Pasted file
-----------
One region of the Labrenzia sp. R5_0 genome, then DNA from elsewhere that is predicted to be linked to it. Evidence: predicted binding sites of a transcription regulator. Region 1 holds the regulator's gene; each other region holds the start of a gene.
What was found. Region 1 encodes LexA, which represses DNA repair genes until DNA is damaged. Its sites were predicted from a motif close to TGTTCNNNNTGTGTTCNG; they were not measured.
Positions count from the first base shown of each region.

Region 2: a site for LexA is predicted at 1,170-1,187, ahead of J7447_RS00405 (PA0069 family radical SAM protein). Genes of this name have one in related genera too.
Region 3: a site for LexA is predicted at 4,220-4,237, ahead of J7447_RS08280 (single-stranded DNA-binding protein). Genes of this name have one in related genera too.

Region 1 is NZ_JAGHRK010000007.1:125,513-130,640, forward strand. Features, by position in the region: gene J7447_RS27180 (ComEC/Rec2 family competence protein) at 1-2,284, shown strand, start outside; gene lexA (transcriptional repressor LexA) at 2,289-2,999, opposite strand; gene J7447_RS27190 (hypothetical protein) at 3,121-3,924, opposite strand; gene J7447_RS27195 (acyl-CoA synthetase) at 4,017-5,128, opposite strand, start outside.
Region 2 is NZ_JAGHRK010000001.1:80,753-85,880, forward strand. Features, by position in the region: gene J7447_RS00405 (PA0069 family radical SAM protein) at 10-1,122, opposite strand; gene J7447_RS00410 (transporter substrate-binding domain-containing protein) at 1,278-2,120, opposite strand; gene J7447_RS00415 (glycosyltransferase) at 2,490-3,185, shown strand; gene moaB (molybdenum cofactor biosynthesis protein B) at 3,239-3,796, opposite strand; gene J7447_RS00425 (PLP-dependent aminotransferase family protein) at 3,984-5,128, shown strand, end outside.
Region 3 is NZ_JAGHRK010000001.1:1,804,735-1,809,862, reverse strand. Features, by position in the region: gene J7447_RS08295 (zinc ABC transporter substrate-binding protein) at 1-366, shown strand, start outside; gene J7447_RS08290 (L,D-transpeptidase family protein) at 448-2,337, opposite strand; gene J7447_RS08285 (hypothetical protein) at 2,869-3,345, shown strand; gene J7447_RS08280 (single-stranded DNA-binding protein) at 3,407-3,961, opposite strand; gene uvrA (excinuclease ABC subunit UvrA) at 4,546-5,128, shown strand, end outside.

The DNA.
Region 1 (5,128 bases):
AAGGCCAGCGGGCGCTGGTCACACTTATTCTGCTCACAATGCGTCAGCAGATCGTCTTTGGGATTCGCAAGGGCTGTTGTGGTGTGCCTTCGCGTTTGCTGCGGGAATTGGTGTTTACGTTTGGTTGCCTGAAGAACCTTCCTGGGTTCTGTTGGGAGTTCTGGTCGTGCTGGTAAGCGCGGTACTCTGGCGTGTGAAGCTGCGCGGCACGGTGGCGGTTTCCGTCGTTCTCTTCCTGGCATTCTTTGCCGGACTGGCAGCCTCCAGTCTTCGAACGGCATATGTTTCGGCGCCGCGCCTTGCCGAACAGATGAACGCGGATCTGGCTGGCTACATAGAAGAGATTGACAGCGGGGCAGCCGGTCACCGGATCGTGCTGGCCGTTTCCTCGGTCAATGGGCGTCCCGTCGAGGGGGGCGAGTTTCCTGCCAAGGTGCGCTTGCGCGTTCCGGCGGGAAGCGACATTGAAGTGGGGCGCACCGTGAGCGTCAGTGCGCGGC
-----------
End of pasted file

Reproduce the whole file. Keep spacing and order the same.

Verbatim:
One region of the Labrenzia sp. R5_0 genome, then DNA from elsewhere that is predicted to be linked to it. Evidence: predicted binding sites of a transcription regulator. Region 1 holds the regulator's gene; each other region holds the start of a gene.
What was found. Region 1 encodes LexA, which represses DNA repair genes until DNA is damaged. Its sites were predicted from a motif close to TGTTCNNNNTGTGTTCNG; they were not measured.
Positions count from the first base shown of each region.

Region 2: a site for LexA is predicted at 1,170-1,187, ahead of J7447_RS00405 (PA0069 family radical SAM protein). Genes of this name have one in related genera too.
Region 3: a site for LexA is predicted at 4,220-4,237, ahead of J7447_RS08280 (single-stranded DNA-binding protein). Genes of this name have one in related genera too.

Region 1 is NZ_JAGHRK010000007.1:125,513-130,640, forward strand. Features, by position in the region: gene J7447_RS27180 (ComEC/Rec2 family competence protein) at 1-2,284, shown strand, start outside; gene lexA (transcriptional repressor LexA) at 2,289-2,999, opposite strand; gene J7447_RS27190 (hypothetical protein) at 3,121-3,924, opposite strand; gene J7447_RS27195 (acyl-CoA synthetase) at 4,017-5,128, opposite strand, start outside.
Region 2 is NZ_JAGHRK010000001.1:80,753-85,880, forward strand. Features, by position in the region: gene J7447_RS00405 (PA0069 family radical SAM protein) at 10-1,122, opposite strand; gene J7447_RS00410 (transporter substrate-binding domain-containing protein) at 1,278-2,120, opposite strand; gene J7447_RS00415 (glycosyltransferase) at 2,490-3,185, shown strand; gene moaB (molybdenum cofactor biosynthesis protein B) at 3,239-3,796, opposite strand; gene J7447_RS00425 (PLP-dependent aminotransferase family protein) at 3,984-5,128, shown strand, end outside.
Region 3 is NZ_JAGHRK010000001.1:1,804,735-1,809,862, reverse strand. Features, by position in the region: gene J7447_RS08295 (zinc ABC transporter substrate-binding protein) at 1-366, shown strand, start outside; gene J7447_RS08290 (L,D-transpeptidase family protein) at 448-2,337, opposite strand; gene J7447_RS08285 (hypothetical protein) at 2,869-3,345, shown strand; gene J7447_RS08280 (single-stranded DNA-binding protein) at 3,407-3,961, opposite strand; gene uvrA (excinuclease ABC subunit UvrA) at 4,546-5,128, shown strand, end outside.

The DNA.
Region 1 (5,128 bases):
AAGGCCAGCGGGCGCTGGTCACACTTATTCTGCTCACAATGCGTCAGCAGATCGTCTTTGGGATTCGCAAGGGCTGTTGTGGTGTGCCTTCGCGTTTGCTGCGGGAATTGGTGTTTACGTTTGGTTGCCTGAAGAACCTTCCTGGGTTCTGTTGGGAGTTCTGGTCGTGCTGGTAAGCGCGGTACTCTGGCGTGTGAAGCTGCGCGGCACGGTGGCGGTTTCCGTCGTTCTCTTCCTGGCATTCTTTGCCGGACTGGCAGCCTCCAGTCTTCGAACGGCATATGTTTCGGCGCCGCGCCTTGCCGAACAGATGAACGCGGATCTGGCTGGCTACATAGAAGAGATTGACAGCGGGGCAGCCGGTCACCGGATCGTGCTGGCCGTTTCCTCGGTCAATGGGCGTCCCGTCGAGGGGGGCGAGTTTCCTGCCAAGGTGCGCTTGCGCGTTCCGGCGGGAAGCGACATTGAAGTGGGGCGCACCGTGAGCGTCAGTGCGCGGC